The Conclusion: Passengers From Lufthansa Flight 401 Are Now Receiving $17,400 Settlement Checks, What Are The Lessons From The #Flight401 Fiasco In Frankfurt?

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Most of the passengers who were collectively denied boarding on their connecting flight 1334 to Budapest after flying on Lufthansa flight 401 from JFK to Frankfurt earlier this year have come to a settlement with the airline.

Sources tell me that the airline has agreed to settle for $20,000 plus $1,000 to cover expenses related to the incident.

The law firm that negotiated that settlement is taking 18% of the $20,000, leaving passengers with $16,400 plus $1,000 to cover expenses, for a total of $17,400 per passenger. Those checks are now being sent out.


Roughly 128 passengers were denied boarding and 2 were allowed to board. If the airline paid out $21,000 to each of them, that would be an expense of about $2.7 million. However some passengers weren’t part of the settlement, for various reasons.

In the aftermath, Lufthansa and the AJC launched a joint initiative to combat global antisemitism. That included the airline endorsing the IHRA’s Working Definition of Antisemitism.

Are there any lessons to be learned from the disturbing incident?

Off the top of my head:

1. If you are visibly Jewish, you are under a magnifying glass at all times. Even if others are breaking the rules, you will be more noticeable and will be judged as a group for the way you dress. It may not be fair, but that’s life and we need to act accordingly. Wear the yarmulka and wear it proud, but know that it means we have to act beyond the letter of the law and others will expect us to as well.

2. Be your brother’s keeper. It might be uncomfortable, but gently remind them to please follow the rules, keep a closer watch on their children if they’re jumping on the tray tables, etc. That’s a tough ask, but try to do it in a way that will be effective.

During the uncomfortable scene at the Lufthansa boarding gate in Frankfurt, you can hear people getting visibly frustrated and losing their temper, but you can also hear people saying shrei nisht. You can be seething mad about a situation and demand that it be rectified without shouting and making yourself look bad in the process. And for the most part it worked. That gate situation was certainly calmer than could be expected during a stressful situation when 128 people are collectively denied boarding without any due process to identify the actual rulebreakers.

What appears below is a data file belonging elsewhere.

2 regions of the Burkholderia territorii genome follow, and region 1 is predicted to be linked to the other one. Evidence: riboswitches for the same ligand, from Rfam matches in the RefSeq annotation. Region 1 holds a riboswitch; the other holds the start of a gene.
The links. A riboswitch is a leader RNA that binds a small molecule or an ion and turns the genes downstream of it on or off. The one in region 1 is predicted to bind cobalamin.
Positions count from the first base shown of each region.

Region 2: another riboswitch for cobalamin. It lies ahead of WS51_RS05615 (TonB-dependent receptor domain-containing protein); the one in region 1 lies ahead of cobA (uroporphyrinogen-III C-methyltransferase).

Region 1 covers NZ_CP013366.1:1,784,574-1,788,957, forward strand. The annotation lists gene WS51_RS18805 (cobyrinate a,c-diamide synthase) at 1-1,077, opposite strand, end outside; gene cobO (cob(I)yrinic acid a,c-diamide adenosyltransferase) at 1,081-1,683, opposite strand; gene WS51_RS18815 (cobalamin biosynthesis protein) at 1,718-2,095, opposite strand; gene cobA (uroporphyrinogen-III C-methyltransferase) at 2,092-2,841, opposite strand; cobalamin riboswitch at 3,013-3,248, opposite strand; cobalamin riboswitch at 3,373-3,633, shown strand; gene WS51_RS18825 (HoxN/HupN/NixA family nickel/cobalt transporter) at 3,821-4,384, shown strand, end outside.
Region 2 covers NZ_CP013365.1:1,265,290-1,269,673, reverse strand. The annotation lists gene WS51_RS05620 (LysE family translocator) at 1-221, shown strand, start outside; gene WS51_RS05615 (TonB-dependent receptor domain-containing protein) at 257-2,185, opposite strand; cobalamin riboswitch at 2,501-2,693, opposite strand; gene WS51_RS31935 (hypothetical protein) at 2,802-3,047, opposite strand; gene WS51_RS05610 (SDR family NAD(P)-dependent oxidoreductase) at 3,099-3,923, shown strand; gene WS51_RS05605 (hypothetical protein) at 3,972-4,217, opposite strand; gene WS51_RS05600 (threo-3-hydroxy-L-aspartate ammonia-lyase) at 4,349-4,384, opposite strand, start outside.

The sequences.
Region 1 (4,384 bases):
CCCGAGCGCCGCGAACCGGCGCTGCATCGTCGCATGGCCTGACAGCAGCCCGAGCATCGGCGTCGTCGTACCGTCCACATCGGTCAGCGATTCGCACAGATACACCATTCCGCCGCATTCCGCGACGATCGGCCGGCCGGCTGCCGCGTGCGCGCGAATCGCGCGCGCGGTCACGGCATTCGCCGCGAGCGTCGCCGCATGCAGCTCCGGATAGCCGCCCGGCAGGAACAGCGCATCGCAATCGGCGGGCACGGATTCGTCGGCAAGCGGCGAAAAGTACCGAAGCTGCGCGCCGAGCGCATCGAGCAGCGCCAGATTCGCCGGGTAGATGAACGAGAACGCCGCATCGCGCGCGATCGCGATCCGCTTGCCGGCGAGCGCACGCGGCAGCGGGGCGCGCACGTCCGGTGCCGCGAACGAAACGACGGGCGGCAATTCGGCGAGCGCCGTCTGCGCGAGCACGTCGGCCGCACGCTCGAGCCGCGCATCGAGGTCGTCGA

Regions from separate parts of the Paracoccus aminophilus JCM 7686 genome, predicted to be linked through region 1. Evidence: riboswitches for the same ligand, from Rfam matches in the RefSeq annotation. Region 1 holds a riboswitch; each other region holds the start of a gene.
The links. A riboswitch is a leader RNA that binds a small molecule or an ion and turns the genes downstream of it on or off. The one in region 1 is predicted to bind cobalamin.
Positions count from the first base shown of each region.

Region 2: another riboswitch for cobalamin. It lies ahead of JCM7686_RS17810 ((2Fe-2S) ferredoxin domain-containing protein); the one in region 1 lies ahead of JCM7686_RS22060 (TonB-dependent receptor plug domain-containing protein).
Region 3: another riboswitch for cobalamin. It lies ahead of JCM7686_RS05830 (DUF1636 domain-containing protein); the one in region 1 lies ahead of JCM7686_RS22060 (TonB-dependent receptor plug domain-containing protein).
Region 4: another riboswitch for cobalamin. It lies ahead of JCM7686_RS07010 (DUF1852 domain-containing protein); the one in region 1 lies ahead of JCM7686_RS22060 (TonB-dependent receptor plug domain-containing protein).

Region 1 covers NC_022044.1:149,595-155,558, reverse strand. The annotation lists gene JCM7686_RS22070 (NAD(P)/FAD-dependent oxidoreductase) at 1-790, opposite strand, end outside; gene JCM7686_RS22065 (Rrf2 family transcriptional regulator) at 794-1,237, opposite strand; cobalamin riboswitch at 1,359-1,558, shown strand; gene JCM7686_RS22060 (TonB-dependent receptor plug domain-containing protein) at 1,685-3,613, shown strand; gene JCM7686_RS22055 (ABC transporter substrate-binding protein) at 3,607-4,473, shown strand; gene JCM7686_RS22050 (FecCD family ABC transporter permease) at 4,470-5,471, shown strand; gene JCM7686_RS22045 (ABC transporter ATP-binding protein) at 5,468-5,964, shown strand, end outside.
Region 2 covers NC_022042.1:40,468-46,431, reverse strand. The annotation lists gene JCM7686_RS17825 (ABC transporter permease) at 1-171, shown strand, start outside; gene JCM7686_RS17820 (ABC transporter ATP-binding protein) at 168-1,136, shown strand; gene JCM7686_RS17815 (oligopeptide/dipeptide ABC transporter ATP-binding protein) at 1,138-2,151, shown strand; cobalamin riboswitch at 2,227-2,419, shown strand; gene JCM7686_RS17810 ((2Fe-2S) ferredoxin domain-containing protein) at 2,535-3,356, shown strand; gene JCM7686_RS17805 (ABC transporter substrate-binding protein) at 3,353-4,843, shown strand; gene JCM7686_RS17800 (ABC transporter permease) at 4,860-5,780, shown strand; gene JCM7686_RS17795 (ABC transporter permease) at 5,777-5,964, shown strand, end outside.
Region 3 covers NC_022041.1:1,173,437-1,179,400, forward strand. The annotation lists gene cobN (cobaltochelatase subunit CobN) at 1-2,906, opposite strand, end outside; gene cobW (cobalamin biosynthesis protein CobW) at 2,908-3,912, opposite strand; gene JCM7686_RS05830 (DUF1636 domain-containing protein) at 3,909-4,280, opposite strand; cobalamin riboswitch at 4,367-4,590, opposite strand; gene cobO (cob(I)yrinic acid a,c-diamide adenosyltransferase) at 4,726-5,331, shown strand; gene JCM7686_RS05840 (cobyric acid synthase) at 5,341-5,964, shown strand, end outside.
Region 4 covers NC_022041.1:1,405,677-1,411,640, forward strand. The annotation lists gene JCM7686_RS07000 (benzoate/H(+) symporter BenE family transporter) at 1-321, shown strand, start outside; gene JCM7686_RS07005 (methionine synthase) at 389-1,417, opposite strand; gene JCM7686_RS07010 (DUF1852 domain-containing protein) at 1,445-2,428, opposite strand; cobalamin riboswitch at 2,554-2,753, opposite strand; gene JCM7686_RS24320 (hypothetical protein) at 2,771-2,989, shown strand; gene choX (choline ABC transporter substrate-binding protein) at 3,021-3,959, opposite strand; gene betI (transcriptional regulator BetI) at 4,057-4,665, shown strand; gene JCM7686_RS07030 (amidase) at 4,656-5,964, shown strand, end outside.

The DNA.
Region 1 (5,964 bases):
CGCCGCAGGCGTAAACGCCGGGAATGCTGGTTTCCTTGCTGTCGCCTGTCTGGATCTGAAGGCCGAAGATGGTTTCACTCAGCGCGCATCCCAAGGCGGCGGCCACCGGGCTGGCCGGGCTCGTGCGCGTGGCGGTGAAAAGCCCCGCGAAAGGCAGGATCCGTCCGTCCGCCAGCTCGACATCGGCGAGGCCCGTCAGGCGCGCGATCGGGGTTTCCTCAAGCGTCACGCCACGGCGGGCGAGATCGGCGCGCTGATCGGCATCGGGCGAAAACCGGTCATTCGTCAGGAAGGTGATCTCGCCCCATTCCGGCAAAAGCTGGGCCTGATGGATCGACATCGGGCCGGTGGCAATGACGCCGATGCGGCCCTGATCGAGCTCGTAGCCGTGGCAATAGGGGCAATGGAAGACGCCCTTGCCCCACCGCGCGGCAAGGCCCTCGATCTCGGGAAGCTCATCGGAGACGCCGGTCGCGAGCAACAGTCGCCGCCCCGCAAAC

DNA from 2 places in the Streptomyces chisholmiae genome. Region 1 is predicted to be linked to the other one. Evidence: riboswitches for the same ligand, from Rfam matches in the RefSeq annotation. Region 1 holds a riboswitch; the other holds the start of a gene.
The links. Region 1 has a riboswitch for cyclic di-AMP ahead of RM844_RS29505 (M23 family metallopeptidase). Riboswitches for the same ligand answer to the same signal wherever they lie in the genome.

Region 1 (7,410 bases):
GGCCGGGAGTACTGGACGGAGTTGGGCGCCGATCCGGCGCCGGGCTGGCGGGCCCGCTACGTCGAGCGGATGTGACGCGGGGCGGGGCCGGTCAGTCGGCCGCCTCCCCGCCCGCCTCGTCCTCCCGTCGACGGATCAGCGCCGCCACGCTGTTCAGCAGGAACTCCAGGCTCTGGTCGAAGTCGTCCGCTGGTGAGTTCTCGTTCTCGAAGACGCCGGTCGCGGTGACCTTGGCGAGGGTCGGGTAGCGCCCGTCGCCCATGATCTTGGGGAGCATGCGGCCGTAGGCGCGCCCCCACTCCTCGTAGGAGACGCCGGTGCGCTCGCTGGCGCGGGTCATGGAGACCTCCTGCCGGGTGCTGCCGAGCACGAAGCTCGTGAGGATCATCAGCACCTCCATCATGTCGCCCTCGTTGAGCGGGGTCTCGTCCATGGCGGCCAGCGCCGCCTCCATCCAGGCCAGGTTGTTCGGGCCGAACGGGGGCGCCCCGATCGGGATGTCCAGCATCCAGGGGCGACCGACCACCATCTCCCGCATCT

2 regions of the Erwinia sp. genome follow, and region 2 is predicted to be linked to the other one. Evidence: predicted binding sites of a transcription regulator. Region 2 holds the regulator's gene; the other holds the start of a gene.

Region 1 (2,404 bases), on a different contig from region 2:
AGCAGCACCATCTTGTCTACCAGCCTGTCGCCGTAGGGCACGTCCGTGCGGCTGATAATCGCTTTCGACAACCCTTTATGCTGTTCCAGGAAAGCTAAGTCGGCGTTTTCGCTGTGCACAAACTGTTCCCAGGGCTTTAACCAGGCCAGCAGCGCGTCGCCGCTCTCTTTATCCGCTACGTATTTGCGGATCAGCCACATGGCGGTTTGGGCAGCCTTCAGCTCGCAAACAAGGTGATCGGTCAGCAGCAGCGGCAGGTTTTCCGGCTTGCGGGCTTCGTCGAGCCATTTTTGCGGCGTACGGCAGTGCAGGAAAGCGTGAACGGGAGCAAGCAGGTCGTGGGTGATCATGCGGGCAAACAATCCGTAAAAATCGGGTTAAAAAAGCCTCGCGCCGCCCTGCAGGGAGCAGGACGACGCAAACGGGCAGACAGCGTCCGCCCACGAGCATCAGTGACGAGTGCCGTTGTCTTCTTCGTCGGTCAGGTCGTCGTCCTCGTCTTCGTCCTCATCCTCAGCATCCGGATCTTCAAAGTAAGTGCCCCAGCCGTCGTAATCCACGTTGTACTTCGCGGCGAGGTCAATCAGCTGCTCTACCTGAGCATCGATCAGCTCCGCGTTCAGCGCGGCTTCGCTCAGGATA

3. If you even think something is about to happen, start recording. Even if you think it’s too late, start recording anyway. Ideally, record surreptitiously without your phone right up in somebody’s face, so that it doesn’t become confrontational. Being discreet is especially important in foreign countries where video recording doesn’t have the same legal protections that we have in the US. It’s also good to learn how to recover photos and videos that you may be forced to delete from your phone, those typically can be recovered from folders for deleted files for a short period of time.

This story would have gone nowhere without video documentation of the “N-word” video, the cancellation announcements, and the shocking comments from the Lufthansa supervisor about all Jews being punished for the sins of a few.

4. Having the presence of mind to speak to a supervisor after the fact and to record it was brilliant. If you do decide to press employees for more information about a situation, be sure to record it. Even if you just point the camera at the floor, the audio will help, though obviously if you can hold your phone in your hand and point it up, it will be better.

If you are wronged while you travel, I’m always happy to help amplify it so that the airline makes things right, though not every story will make it into the New York Times or the Washington Post. Without video, it’s a he-said, she-said argument that won’t go anywhere, but if you have video, feel free to send it my way and I’d be happy to tell you my thoughts on the matter.

What lessons did you take from this incident?

Does this now absolve Lufthansa or will you still avoid flying them?

Are you more likely to avoid Lufthansa than before this incident?

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Will you fly Lufthansa if they are an option on your next trip?

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51 Comments On "The Conclusion: Passengers From Lufthansa Flight 401 Are Now Receiving $17,400 Settlement Checks, What Are The Lessons From The #Flight401 Fiasco In Frankfurt?"

All opinions expressed below are user generated and the opinions aren’t provided, reviewed or endorsed by any advertiser or DansDeals.


lesson #5; the lawyers always win 😉




Shocking they only stole 18%…usually they steal 33%

service fee